Feds to strengthen coal 'self-bonding' rule
FARMINGTON — If a 39-year-old rule is updated, coal companies will have to prove they have the money to cover the costs of restoring land disturbed in mining operations before any coal is pulled out of the ground.
The federal Office of Surface Mining, Reclamation, and Enforcement announced Aug. 16 its rule on "self-bonding" needed to be strengthened in the wake of coal companies going bankrupt and failing to uphold their promises to restore the land.
The Surface Mining Control and Reclamation Act of 1977, signed into law by Jimmy Carter, defines three types of bonds — corporate surety bonds, collateral bonds such as cash or certificates of deposit and self-bonds — that are intended to ensure the companies can pay for the needed reclamation process.
However, self-bonding is essentially a promise made by coal companies to do the work of reclaiming the land without actually having to put the money aside for it.
Jeremy Nichols — with WildEarth Guardians, the Santa Fe-based group that filed a petition to modify the rule with the federal regulatory office in March — said under existing laws, the financial health of subsidiary companies were considered but the parent company's financial records did not receive the same scrutiny. That, critics of the law say, allows companies to sidestep their financial responsibilities for cleanup.
"A company with records of financial solvency (shouldn't) go bankrupt, but that's what's happening right now," Nichols said of the top three coal companies — Peabody, Arch and Alpha Natural Resources — that have declared Chapter 11 protections in the last year.
The group's petition asks the federal government to tighten its laws to ensure that when coal mines are reclaimed, the companies that mined the coal — not taxpayers — foot the bill.
"I don't want to be paying for the coal industry right now. It's a total indirect subsidy," he said. "These coal companies are playing these accounting games to avoid liability. This is rampant. The coal industry right now is hanging by a thread. They're trying to do everything possible to remain viable and they're just gaming the system."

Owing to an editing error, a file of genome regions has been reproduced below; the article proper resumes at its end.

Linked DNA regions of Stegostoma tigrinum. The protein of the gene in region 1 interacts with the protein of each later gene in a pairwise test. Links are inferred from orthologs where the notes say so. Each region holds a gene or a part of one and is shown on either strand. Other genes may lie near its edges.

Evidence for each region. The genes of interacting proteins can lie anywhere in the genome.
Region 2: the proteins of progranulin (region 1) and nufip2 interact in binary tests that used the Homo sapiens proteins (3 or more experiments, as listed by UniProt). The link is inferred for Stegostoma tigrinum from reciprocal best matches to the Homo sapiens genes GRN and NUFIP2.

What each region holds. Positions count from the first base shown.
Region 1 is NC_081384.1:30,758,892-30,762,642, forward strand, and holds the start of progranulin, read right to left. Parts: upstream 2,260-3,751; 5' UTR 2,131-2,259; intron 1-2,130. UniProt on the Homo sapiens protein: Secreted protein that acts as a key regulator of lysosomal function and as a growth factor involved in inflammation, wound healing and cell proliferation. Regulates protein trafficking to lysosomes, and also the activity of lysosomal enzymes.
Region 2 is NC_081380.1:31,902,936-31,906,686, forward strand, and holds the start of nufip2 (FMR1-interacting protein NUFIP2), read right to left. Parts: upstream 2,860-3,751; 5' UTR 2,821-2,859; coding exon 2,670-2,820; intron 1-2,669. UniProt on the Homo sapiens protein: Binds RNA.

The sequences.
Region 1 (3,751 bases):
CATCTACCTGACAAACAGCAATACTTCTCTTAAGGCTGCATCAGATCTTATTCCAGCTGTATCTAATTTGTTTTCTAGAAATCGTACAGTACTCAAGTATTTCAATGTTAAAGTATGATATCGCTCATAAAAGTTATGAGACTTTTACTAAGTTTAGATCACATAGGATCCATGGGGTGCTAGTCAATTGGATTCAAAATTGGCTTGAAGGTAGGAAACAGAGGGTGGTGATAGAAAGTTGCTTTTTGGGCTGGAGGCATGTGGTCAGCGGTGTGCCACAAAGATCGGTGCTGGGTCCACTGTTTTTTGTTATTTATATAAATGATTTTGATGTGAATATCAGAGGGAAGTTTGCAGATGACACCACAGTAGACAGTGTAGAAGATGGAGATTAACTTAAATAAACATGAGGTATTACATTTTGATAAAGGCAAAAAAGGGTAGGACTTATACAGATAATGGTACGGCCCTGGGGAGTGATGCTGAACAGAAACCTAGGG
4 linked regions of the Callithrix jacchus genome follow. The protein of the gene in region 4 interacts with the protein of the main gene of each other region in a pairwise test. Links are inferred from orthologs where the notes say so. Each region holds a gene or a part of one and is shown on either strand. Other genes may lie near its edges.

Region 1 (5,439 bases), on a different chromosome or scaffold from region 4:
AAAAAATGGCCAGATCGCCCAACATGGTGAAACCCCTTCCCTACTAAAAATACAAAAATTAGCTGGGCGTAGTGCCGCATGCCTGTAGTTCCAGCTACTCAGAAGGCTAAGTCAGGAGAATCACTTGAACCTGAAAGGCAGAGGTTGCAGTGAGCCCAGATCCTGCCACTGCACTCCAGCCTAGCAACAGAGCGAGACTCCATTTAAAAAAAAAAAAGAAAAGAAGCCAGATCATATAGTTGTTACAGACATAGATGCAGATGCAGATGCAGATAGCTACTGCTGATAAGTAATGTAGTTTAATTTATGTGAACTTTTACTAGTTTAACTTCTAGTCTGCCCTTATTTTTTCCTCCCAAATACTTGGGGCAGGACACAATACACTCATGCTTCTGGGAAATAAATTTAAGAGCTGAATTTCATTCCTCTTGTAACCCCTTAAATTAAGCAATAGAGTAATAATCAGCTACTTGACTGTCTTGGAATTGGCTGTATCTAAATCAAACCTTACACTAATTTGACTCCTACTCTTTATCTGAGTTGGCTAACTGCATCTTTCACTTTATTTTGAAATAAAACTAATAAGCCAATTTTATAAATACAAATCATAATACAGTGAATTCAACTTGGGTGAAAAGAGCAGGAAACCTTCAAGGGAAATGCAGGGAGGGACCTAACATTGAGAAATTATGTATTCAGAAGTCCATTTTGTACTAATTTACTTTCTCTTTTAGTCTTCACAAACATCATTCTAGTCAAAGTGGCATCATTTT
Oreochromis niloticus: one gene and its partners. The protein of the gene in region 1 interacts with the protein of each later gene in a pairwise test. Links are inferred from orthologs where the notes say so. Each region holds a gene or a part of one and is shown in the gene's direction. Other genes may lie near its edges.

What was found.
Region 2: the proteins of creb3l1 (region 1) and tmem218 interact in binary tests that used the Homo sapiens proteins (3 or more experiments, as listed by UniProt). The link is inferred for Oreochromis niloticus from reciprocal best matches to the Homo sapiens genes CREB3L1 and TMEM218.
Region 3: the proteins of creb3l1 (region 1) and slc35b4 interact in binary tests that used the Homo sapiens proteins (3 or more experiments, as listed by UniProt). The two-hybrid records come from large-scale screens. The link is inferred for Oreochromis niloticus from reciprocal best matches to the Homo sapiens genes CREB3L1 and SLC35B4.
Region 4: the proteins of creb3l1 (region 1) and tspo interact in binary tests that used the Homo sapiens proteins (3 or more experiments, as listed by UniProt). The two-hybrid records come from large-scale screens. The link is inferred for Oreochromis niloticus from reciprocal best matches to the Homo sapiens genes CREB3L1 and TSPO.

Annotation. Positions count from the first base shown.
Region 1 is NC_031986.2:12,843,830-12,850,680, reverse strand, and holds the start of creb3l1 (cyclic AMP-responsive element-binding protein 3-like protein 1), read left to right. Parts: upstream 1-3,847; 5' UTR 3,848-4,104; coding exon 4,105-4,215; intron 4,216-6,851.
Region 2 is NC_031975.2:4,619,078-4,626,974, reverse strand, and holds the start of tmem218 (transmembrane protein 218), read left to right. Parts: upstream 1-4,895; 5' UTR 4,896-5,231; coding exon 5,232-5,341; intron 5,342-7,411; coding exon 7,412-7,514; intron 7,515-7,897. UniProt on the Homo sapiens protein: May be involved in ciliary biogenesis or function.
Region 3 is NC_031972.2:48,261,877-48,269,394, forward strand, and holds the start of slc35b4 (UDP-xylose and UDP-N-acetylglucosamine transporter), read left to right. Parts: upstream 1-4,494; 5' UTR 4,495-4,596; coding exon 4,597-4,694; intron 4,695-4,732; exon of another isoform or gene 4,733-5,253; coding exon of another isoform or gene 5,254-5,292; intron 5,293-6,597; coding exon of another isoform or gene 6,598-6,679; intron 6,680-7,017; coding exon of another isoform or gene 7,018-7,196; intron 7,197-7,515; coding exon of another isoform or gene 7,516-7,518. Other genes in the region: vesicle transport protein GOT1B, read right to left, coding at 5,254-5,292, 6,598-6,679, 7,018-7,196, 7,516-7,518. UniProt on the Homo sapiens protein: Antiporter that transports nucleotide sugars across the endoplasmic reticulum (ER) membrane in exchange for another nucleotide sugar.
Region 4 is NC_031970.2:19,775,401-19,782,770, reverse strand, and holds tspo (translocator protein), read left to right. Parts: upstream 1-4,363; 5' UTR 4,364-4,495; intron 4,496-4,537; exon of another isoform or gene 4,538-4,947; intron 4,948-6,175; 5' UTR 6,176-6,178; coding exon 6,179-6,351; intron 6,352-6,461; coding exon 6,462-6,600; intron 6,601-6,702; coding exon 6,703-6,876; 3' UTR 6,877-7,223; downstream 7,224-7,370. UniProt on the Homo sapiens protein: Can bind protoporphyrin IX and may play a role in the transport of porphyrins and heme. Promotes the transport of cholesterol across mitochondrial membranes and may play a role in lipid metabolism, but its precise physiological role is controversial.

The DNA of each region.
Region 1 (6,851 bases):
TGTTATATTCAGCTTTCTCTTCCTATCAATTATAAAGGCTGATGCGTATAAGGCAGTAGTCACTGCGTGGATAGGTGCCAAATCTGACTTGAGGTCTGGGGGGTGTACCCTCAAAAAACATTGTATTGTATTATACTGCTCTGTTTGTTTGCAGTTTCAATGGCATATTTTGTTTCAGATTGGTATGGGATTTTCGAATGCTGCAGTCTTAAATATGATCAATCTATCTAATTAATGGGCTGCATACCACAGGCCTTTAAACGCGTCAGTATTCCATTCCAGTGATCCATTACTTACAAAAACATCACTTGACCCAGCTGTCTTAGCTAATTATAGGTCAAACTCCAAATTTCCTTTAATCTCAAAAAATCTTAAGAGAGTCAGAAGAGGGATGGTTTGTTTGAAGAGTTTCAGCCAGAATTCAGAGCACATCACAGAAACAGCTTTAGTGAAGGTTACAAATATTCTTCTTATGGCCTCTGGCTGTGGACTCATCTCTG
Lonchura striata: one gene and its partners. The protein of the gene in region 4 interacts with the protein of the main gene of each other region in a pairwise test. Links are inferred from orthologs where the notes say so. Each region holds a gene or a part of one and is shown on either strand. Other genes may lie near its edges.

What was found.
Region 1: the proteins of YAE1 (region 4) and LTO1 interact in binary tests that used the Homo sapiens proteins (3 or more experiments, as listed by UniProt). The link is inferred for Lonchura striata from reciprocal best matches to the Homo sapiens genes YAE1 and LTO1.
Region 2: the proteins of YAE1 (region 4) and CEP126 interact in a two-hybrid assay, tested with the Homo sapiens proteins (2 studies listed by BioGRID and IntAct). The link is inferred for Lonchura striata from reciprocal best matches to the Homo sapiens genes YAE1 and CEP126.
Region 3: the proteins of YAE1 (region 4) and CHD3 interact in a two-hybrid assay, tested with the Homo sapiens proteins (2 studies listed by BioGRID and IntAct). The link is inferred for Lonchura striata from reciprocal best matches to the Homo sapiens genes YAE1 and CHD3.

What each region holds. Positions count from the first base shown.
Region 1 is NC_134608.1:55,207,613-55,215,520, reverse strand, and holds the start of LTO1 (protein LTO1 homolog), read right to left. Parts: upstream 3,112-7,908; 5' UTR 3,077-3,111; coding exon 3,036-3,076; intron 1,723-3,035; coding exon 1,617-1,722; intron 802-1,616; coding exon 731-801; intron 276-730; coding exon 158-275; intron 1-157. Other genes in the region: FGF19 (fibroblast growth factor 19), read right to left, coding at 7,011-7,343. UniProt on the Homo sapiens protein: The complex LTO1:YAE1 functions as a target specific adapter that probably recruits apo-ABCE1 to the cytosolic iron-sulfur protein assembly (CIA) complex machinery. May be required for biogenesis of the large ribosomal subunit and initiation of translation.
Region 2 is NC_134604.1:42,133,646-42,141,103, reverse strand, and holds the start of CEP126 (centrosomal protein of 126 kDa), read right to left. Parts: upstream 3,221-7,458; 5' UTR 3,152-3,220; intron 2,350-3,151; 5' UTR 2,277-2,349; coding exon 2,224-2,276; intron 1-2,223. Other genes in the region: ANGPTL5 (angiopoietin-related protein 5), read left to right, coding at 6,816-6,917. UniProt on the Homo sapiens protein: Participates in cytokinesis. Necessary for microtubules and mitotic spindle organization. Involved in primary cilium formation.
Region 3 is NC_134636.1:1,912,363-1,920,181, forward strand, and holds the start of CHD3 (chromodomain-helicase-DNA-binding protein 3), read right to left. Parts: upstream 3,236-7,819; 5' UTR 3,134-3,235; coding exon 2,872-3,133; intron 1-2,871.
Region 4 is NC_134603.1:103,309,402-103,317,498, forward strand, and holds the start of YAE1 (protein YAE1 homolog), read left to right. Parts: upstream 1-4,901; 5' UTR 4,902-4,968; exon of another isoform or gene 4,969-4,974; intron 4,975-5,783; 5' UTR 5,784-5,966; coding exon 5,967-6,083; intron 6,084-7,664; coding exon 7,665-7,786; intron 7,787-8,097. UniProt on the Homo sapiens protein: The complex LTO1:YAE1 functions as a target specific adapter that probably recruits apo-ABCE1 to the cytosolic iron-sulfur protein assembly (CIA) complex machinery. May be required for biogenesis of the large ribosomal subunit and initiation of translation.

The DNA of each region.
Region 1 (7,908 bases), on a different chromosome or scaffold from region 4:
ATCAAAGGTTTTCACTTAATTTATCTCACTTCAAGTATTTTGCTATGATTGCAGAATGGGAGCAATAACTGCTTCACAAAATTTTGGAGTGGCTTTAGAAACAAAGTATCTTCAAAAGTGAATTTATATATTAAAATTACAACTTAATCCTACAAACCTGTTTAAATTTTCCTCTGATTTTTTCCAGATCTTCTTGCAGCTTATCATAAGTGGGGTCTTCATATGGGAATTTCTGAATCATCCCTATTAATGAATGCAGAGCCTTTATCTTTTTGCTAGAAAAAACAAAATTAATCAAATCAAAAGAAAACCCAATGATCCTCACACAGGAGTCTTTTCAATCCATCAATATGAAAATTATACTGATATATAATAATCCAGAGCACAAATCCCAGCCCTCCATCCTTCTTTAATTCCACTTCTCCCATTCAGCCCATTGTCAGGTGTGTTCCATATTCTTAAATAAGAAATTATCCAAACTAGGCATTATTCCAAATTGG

And Office of Surface Mining, Reclamation and Enforcement Director Joe Pizarchik agreed.
In an Aug. 16 video published online, Pizarchik said existing regulations that allow self-bonding "do not work."
The office will now pursue the administrative rulemaking process to update and tighten the existing law on self-bonding. That was prompted, Pizarchik said, by the Guardian's' petition, the "increased market volatility of the coal industry," recent bankruptcies and public concern.
“The U.S. coal market is dramatically different from when our self-bonding regulations were last updated 30 years ago,” Pizarchik said. "This is a turbulent time of energy transformation in our country, of declining use of coal and increased use of cheaper natural gas and renewable energy. These conditions have exposed the limitations of the current self-bonding rule and we have a responsibility to protect the public’s interest by keeping up with these changes.”
By July 20, more than 117,000 comments — a majority in favor of a stronger rule — were received by the office during an extended public comment period on the Guardians’ petition, according to an Aug. 16 press release from the office.
When reached by phone Friday afternoon, Joe Micheletti — executive vice president of operations for Colorado-based Westmoreland Coal Co., the new owners of the San Juan Mine, an underground longwall mine 15 miles west of Farmington — declined to comment on the regulatory office, the rule or San Juan Mine until after the presidential election. He cited a blanket policy not to talk with the media that was recently instituted by the coal company's CEO, Kevin Paprzycki.
The mine was owned and operated by BHP Billiton New Mexico Coal until Feb. 1, when it was sold for about $127 million to Westmoreland San Juan, a subsidiary of Westmoreland Coal Co. PNM Resources, the parent company of the Public Service Company of New Mexico, financed a $125 million loan to Westmoreland so the company could buy the mine. The mine is the sole supplier for the San Juan Generating Station, which is operated by PNM.
In March, Westmoreland laid off as many as 85 workers at the Waterflow mine, citing the shut-down of two of the four power-generating units at generating station.
Navajo Mine, in nearby Fruitland, was also purchased with a loan.
The Navajo Transitional Energy Co. received a multi-million dollar loan from former Navajo Mine owners BHP Billiton to purchase the surface mine at the end of 2013.
Erny Zah, NTEC spokesman, declined to comment on the rule update.
"We are aware of the announcement by (the office) and will continue to watch the (rule-making) process for future developments," Zah said.
"In the coming days," the office will file a notice in the Federal Register to officially announce the intent to revamp the self-bonding rule, according to a press release from the regulatory office. No date had been announced as of Friday.
James Fenton is the business editor of The Daily Times. He can be reached at 505-564-4621.